In my experience, the meaning of jihad ultimately depends on who is doing the exegesis -- militant Islam's characterization of jihad as a no-holds-barred holy war against the West through selective quoting of the Quran differs radically from that of other Muslim scholars and clerics. (As you have said, "No one can speak for Islam as a whole. What is considered essential to Islam by one Muslim is heresy to another"). You have given brief mention to the other understandings of jihad mentioned above, but the overwhelming emphasis is on that put forth by radical Islam.

On your webpage you say "never have I said or written anything that characterizes all Muslims as terrorist or given to violence." And yet, I have to wonder if this propensity to emphasize the violent interpretation of jihäd and the worst possible aspects of Islam will prejudice your readers' perception of a religion that has many facets besides those you are bringing to the public. That is my concern. 2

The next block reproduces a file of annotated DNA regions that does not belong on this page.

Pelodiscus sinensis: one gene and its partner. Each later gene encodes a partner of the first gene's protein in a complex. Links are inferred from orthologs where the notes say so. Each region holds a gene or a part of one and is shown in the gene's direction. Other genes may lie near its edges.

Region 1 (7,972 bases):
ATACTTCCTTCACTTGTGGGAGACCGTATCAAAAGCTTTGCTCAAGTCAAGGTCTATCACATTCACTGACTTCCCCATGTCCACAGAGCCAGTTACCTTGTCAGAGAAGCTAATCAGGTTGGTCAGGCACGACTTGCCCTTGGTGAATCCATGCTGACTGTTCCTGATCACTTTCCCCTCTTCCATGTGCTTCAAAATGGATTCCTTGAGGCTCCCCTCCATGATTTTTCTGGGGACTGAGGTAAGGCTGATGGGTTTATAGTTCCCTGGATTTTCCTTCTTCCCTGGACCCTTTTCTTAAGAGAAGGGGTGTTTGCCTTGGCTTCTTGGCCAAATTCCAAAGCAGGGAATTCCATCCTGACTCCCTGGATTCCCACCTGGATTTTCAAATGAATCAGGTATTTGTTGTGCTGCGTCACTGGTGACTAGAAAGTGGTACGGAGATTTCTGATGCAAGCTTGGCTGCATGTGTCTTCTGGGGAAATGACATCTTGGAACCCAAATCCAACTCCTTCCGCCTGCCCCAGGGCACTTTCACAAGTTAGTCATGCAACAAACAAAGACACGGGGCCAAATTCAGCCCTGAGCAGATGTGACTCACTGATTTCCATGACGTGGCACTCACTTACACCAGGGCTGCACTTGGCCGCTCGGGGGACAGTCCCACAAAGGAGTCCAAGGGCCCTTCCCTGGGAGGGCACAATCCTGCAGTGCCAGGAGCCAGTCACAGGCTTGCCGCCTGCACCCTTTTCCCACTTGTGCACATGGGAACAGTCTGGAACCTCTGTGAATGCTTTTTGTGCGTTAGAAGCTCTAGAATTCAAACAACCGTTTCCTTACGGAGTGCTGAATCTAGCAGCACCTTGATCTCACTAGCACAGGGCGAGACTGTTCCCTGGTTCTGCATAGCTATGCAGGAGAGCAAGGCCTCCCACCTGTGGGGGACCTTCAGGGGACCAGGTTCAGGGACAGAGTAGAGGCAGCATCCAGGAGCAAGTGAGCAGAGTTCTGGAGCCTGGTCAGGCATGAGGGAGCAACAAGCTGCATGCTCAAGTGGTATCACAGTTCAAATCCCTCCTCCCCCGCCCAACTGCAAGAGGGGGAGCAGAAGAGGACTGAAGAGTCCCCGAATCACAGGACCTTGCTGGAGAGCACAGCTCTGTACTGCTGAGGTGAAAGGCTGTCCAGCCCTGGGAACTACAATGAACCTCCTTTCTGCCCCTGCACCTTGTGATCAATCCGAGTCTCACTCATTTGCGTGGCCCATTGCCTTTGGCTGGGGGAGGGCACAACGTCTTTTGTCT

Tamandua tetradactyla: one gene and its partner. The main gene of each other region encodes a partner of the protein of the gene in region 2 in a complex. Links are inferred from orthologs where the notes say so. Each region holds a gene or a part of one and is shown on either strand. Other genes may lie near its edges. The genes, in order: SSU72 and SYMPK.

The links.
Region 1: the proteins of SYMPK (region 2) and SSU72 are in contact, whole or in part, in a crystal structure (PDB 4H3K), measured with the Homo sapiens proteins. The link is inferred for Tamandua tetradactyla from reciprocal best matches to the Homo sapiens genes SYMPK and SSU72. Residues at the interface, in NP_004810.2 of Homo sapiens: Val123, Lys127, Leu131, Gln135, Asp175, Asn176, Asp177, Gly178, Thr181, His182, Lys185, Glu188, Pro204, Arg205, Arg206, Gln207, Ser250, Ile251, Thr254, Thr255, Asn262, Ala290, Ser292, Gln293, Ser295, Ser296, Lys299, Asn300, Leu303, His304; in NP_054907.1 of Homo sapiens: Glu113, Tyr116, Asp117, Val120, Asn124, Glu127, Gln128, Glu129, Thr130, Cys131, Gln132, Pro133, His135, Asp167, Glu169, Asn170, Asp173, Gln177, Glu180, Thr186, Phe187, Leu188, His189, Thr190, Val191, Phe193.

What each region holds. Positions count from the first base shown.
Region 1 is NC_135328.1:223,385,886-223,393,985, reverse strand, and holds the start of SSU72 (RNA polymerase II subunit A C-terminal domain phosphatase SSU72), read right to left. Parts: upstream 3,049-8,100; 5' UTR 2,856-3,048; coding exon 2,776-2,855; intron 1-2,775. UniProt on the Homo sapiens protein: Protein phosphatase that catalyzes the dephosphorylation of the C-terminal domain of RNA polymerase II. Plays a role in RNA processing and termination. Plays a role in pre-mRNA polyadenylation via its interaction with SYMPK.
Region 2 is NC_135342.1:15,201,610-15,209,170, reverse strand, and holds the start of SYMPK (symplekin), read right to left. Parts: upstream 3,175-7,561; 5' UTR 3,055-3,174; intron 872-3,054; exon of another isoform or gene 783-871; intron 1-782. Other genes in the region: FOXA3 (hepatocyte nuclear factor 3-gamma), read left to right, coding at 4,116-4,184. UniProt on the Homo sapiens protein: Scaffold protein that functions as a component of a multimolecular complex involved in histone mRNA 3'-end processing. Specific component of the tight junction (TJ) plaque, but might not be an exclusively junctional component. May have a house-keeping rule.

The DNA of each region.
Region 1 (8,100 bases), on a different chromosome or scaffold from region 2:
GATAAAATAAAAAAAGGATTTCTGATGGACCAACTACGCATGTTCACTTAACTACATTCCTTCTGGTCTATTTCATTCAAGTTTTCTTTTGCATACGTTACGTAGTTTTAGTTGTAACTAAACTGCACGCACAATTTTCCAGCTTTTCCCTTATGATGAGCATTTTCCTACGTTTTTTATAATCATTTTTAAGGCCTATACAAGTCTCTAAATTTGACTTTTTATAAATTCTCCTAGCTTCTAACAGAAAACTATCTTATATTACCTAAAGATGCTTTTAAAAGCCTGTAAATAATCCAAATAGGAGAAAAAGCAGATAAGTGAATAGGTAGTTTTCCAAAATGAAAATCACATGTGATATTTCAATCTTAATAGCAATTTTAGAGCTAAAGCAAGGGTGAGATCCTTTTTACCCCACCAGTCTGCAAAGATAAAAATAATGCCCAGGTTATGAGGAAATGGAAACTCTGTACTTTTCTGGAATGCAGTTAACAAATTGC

Thank you for recommending your book Inside Islam: A Guide for Catholics -- I'll definitely keep an eye out for it at my library, and I hope it will prove my initial impressions wrong. Of course, I will continue to read your blog and your articles -- about which I trust my readers to make up their own minds.

* * *

Articles which may be helpful in understanding the concept of jihad and it's range of interpretations throughout Islamic history:

  • "Spiritual Significance of Jihad", by Seyyed Hossein Nasr elaborates. Al-Serat Vol. IX, No. 1.
  • Jihad, a concise article by Prof. Sohail H. Hashmi of Mount Holyoke College (From Encyclopedia of Politics and Religion, ed. Robert Wuthnow. 2 vols. [Washington, D.C.: Congressional Quarterly, Inc., 1998], 425-426).